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Prime Minister Junichiro Koizumi expressed hope Monday that his Liberal Democratic Party’s strong showing in the Tokyo Metropolitan Assembly election would lead to another victory in the Upper House election next month.

Tokyo voters on Sunday gave Koizumi’s LDP 53 of the 127 seats in the capital’s assembly, raising the party five seats above its pre-election strength of 48.

Languishing just two months ago under then Prime Minister Yoshiro Mori, the LDP was demoralized and facing the prospect of a major loss in the Upper House election in July.

Sunday’s victory, however, was taken as a sign that the “Koizumi effect” has breathed new life into the party and rescued it from almost certain defeat, based largely on the reform policies of the highly popular leader.

‘I was hoping to break down the common view that the LDP performs poor in big cities,” Koizumi told reporters Monday morning. “We hope to keep this momentum going toward the Upper House race.”

The LDP has been taking severe losses in recent Diet elections, especially in urban constituencies.

Relieved to see his party winning more seats than it targeted — a minimum of 50 — in the assembly, Koizumi said the LDP may field more candidates than originally planned for the Upper House election.

Koizumi flatly denied speculation, however, that he would dissolve the Lower House and call a snap general election to coincide with the Upper House poll.

The next Lower House election must take place before 2004.

New Komeito, one of the LDP’s coalition partners in the Diet, captured 23 seats — the same number that it fielded — to become the second-largest force in the assembly.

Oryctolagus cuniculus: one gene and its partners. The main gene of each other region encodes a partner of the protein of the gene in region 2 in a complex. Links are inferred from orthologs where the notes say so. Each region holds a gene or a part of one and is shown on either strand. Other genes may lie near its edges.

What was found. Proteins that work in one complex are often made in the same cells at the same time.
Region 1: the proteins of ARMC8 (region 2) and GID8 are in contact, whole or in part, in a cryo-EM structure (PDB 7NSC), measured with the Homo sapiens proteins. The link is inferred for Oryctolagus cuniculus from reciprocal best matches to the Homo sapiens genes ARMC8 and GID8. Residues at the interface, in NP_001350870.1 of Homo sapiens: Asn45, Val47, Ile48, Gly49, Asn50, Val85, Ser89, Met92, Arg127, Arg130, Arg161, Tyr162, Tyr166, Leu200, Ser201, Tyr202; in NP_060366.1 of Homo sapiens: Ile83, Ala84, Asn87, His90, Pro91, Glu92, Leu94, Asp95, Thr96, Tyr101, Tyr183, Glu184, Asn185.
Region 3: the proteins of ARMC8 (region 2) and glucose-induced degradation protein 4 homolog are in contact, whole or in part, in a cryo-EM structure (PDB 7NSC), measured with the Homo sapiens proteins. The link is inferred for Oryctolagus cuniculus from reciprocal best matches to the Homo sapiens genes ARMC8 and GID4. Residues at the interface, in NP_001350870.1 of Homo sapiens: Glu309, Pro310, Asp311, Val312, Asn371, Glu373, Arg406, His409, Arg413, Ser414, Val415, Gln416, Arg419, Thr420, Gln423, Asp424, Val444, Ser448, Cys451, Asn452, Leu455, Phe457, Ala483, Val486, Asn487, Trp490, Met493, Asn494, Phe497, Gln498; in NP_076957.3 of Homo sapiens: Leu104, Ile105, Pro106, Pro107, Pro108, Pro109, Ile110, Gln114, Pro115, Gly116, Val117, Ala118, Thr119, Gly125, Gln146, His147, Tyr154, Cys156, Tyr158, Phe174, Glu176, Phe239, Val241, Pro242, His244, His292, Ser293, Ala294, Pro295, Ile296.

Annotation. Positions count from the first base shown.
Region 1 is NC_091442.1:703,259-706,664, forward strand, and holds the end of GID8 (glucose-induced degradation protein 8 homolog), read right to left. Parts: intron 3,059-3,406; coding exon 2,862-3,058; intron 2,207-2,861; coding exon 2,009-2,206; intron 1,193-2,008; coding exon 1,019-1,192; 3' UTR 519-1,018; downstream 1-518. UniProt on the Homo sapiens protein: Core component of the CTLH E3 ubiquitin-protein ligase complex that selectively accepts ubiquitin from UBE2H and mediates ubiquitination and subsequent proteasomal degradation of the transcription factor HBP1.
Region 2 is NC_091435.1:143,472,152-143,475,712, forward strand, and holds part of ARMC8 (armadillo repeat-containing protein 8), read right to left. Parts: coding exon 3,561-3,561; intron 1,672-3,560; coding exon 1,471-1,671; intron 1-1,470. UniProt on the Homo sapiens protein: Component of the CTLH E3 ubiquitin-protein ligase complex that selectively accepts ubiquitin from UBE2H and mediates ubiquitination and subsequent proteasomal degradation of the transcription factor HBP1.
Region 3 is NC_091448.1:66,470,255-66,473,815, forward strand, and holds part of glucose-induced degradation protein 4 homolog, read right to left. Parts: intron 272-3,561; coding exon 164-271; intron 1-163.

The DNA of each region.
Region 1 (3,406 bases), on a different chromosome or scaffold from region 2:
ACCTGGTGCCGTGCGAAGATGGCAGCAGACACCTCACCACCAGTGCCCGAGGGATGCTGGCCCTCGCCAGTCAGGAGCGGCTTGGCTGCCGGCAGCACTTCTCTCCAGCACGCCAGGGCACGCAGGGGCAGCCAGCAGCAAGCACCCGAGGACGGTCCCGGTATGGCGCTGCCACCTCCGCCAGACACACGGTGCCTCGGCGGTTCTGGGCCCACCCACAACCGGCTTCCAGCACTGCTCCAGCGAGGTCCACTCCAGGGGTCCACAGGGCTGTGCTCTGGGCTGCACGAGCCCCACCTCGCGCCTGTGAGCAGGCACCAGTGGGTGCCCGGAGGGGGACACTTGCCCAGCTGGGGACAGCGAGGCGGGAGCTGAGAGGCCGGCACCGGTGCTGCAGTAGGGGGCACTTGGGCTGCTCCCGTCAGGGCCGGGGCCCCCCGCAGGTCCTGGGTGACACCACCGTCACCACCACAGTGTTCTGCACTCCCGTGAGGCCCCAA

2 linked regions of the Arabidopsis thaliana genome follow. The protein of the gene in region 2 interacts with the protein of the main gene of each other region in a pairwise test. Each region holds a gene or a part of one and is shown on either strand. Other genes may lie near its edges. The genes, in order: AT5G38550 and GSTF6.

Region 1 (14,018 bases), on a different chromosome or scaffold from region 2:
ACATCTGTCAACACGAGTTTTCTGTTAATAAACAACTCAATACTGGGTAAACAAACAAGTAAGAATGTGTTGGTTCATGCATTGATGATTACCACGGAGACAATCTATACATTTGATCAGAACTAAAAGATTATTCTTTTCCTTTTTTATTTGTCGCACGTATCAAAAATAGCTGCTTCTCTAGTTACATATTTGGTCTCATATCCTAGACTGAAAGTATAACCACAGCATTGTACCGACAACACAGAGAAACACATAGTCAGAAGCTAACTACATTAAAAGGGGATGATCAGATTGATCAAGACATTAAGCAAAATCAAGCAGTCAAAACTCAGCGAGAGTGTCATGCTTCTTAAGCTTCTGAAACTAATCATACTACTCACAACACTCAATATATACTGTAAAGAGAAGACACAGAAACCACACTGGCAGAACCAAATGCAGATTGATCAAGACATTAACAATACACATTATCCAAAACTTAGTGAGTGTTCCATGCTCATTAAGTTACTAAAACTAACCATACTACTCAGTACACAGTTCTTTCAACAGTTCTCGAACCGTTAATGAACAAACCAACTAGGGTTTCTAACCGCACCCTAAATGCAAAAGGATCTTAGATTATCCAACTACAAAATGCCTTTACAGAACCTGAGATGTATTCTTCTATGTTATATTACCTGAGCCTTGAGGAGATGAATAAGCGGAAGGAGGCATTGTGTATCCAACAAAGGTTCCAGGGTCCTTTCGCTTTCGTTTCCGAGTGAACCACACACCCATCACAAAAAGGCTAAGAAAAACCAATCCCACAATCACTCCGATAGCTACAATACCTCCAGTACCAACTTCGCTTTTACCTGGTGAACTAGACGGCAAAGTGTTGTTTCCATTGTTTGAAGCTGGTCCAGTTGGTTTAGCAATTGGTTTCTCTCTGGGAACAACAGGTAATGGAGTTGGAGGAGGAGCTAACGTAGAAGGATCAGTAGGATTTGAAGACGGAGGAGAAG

In contrast, the opposition camp turned in a mixed performance, with some parties suffering dismal losses and others gaining less than they had originally hoped for.

The Democratic Party of Japan, the largest opposition party, won 22 seats, up from 13 before the election. Nevertheless, the gain was still short of its earlier, pre-Koizumi expectations.

The Japanese Communist Party won only 15 seats, losing 11 from its pre-election strength. Conceding defeat, JCP leader Kazuo Shii attributed the LDP’s victory to Koizumi’s sky-high popularity.

The voting was closely watched as a prelude to next month’s Diet election. It was also being followed as an indicator of whether the Koizumi effect would carry over to local elections.

It apparently did.

Voter turnout was 50.08 percent, up 9.28 percentage points from the record low of 40.8 percent in the 1997 metropolitan assembly election.

Absentee voters also made a strong showing, sending in 404,241 ballots, or 2.93 times more than received in the previous election, the officials said. ,jtsub12 19 women win seats A record 19 women won seats in Sunday’s Tokyo metropolitan poll, as one local party saw all six candidates in its all-female lineup elected.

“With campaigns generally stopping short of focusing on issues, people accepted our calls for a Tokyo for living in and vigor for Tokyoites,” said Masako Ogawara, leader of the Tokyo Seikatsusha Network.

The party doubled its representation in the assembly from three seats before the poll.

Five of the other female winners are from the Japanese Communist Party, three from the Democratic Party of Japan, two from the Liberal Democratic Party, and one from New Komeito. Two are independents.

The 19 women elected broke the previous record of 17 set in the 1989 assembly election.

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